Paul Krugman And The Necessity Of Always Being Right

Paul Krugman And The Necessity Of Always Being Right

Paul Krugman calls for people to admit when their predictions don’t pan out. Everyone, that is, except him.

This week, New York Times columnist and erstwhile economist Paul Krugman railed against all those who predicted Obamacare would be a catastrophe. Recall that many conservative commentators said premiums would skyrocket and trigger a “death spiral” on the exchanges, millions of employees would be forced to work part-time, billions would be added to the federal deficit, and the uninsured rate wouldn’t change much.

Not all those things have happened—or haven’t happened yet—so Krugman unleashed his wrath. “Obamacare is working better than even its supporters expected—but its enemies say that the good news proves nothing, because nobody predicted anything different.” He singles out a recent Wall Street Journal column by investment manager Cliff Asness for special scorn, cherry-picking Asness’s claim that there was never a question that more people would be covered under the Affordable Care Act (ACA) but ignoring the rest of this column (as Jonathan Chait did) including this important admission:

In fairness, both sides of the debate made some bold claims five years ago, and ObamaCare’s supporters have things to point to other than these two ubiquitous tricks. There is no evidence of the upward cost spiral some detractors predicted. Similarly, there is scant data that the ACA caused employers to shift full-time workers to part-time positions. Health-care quality and availability have not precipitously declined, and the botched rollout did not cripple the program forever, as some contended.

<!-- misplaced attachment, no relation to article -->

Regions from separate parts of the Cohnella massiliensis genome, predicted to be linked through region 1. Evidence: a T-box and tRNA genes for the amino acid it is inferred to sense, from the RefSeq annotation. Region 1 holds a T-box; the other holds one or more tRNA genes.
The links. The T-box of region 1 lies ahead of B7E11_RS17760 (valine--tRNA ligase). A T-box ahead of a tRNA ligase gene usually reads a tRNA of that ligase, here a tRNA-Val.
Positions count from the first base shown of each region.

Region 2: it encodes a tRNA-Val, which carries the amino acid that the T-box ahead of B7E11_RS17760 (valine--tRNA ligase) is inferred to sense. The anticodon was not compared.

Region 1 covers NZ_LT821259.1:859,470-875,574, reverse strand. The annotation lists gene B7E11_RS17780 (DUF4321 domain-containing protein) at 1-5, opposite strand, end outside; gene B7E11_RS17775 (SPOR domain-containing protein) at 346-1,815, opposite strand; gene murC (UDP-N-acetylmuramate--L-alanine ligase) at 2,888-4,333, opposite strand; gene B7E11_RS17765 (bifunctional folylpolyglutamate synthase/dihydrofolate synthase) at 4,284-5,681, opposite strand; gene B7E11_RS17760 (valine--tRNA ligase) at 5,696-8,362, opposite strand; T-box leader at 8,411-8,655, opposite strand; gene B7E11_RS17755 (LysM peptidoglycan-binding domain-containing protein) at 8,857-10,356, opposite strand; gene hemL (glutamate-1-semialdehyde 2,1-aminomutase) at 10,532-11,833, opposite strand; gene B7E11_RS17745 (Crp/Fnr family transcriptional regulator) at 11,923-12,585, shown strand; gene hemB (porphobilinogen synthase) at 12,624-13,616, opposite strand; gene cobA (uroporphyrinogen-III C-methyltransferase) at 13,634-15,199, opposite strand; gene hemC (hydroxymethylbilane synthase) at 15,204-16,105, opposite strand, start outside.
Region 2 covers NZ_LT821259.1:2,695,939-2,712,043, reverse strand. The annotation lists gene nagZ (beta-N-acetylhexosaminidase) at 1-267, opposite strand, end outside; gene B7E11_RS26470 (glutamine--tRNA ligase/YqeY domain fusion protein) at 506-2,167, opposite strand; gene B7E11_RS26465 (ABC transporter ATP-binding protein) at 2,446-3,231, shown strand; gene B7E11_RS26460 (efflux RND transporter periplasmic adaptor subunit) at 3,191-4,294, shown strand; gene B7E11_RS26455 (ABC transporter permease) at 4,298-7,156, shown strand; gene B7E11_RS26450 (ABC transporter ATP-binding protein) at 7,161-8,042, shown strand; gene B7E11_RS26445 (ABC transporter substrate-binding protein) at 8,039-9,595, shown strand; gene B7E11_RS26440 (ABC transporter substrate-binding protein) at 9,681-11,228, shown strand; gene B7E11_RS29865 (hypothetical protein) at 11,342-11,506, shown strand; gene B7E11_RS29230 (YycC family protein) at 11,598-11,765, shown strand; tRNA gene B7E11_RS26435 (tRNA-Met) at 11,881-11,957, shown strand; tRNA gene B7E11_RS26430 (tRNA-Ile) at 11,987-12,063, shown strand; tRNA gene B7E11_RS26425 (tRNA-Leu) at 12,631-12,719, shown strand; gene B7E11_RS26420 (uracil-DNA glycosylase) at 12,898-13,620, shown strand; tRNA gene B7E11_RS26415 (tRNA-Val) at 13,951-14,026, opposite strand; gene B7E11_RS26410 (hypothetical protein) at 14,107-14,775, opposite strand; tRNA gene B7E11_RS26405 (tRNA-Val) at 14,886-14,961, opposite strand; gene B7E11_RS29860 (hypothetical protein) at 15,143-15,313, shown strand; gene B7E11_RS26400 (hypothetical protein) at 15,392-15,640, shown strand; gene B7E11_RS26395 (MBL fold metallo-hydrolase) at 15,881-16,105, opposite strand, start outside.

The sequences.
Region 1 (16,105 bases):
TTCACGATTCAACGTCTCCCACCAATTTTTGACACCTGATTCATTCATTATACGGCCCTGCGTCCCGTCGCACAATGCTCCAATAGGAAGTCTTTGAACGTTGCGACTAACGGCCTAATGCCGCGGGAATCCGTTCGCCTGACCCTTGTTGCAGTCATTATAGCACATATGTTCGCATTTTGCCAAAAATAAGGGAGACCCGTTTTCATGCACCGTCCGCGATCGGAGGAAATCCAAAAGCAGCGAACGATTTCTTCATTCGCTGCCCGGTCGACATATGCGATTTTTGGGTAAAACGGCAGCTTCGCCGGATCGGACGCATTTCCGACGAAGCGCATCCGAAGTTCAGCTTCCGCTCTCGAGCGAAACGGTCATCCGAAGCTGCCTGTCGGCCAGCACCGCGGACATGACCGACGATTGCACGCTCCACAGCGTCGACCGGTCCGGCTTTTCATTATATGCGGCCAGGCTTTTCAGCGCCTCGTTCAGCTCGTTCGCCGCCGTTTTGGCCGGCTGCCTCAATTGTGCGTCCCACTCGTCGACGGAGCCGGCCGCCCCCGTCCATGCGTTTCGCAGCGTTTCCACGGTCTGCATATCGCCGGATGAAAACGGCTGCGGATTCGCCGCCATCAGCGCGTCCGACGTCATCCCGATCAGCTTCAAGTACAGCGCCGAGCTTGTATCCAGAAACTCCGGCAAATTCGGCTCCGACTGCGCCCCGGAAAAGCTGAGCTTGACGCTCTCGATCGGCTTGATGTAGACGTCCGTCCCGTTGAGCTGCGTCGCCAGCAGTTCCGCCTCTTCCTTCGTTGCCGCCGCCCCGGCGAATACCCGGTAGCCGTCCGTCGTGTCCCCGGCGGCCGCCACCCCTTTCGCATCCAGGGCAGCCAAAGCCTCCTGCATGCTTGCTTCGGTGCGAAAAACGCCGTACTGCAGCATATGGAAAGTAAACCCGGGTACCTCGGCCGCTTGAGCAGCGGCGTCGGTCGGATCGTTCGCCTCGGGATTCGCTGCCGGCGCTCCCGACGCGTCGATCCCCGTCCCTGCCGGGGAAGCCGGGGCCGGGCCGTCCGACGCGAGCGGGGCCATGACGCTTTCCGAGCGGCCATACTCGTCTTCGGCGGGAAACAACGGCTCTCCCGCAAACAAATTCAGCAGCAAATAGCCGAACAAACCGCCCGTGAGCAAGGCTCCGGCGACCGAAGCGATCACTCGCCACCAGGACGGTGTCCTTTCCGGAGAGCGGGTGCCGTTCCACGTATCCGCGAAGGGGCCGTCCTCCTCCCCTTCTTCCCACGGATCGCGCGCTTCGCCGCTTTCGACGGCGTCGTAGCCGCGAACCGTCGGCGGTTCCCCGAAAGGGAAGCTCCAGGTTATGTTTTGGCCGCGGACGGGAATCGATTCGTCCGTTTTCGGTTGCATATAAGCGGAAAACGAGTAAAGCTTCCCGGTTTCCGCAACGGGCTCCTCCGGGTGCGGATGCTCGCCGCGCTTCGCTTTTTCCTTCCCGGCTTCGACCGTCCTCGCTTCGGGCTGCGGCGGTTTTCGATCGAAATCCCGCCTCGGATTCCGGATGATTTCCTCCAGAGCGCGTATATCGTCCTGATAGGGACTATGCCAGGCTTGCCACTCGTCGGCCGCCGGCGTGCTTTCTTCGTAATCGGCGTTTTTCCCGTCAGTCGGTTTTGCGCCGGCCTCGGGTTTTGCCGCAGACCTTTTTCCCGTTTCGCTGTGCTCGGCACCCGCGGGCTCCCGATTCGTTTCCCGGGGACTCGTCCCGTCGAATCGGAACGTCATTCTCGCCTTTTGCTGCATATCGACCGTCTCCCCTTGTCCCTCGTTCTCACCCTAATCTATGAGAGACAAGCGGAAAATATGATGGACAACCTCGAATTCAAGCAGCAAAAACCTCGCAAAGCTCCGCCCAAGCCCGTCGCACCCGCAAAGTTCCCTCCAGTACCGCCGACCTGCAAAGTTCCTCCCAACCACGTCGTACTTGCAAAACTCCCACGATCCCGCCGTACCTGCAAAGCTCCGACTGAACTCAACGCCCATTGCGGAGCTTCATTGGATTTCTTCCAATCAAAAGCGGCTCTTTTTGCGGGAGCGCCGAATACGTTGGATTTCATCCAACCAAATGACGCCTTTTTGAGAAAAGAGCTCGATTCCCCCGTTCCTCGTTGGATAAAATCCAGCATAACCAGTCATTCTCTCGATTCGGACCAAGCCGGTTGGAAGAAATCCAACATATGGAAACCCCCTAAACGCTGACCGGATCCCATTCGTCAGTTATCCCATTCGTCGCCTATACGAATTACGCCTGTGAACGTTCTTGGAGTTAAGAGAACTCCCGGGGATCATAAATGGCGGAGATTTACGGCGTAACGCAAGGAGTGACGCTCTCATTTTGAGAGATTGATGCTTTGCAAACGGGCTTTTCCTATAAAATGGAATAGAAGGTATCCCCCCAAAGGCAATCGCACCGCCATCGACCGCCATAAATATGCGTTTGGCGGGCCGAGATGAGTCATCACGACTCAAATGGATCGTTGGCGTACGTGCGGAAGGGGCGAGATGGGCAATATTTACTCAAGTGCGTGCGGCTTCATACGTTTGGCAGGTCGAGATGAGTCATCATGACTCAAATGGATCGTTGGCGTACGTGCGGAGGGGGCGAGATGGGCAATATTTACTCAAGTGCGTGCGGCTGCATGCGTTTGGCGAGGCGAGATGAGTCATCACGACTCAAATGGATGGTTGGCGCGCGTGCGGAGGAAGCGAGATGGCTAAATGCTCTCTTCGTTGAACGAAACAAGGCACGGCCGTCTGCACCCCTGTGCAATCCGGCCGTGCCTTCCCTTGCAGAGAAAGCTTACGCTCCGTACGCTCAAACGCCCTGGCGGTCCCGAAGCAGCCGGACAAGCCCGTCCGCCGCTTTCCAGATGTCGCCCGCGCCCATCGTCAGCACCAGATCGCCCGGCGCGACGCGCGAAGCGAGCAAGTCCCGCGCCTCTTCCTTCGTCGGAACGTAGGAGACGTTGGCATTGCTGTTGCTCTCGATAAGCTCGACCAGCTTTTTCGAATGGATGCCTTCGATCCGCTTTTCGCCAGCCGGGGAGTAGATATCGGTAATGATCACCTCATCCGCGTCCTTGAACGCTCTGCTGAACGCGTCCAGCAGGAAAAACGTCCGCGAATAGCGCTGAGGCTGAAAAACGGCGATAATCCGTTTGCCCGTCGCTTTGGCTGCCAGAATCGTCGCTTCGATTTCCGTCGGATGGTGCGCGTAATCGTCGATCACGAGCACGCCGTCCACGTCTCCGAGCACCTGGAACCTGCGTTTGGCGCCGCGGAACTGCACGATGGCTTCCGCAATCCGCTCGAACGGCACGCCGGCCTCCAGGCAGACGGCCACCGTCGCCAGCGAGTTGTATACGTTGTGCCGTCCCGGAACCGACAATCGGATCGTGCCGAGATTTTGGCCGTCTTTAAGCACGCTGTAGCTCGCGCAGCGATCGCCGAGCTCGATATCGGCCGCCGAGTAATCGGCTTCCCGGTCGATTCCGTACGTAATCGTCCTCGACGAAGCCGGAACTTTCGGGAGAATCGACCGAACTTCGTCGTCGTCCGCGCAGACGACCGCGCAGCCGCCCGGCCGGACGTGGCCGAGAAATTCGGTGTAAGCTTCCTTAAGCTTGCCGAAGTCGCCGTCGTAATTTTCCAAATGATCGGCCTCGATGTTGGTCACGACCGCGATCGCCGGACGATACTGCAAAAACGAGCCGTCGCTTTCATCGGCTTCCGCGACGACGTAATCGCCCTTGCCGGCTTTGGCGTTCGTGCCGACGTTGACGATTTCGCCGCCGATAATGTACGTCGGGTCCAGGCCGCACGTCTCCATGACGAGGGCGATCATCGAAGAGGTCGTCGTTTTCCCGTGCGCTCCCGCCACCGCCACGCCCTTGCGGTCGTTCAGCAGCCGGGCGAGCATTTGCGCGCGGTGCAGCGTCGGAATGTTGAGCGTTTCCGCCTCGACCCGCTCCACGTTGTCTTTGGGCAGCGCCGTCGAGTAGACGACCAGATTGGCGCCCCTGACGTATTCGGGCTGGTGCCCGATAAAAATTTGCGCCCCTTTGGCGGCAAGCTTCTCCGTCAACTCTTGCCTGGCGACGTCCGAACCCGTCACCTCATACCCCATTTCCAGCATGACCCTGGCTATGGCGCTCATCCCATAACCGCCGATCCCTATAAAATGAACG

The point of Asness’s piece, though, was that the two major accomplishments Obamacare’s defenders have trumpeted as proof of the law’s success—increased coverage and slower-than-expected healthcare spending growth—are suspect. The administration has routinely conflated signups with enrollment, and has never accounted for those who were previously insured but lost coverage because the ACA rendered their plans non-compliant.

As for the second claim, that the slowdown in healthcare spending pre-dates Obamacare, Krugman doesn’t address it, probably because many healthcare economists hold this view.

Turnabout Is Fair Play, Paul Krugman

Nevermind, though: “It’s both easy and entirely appropriate to ridicule this kind of thing,” says Krugman. But it’s not enough to mock it, he goes on, because this is serious stuff: “Refusing to accept responsibility for past errors is a serious character flaw in one’s private life. It rises to the level of real wrongdoing when policies that affect millions of lives are at stake.​”

‘Refusing to accept responsibility for past errors is a serious character flaw.’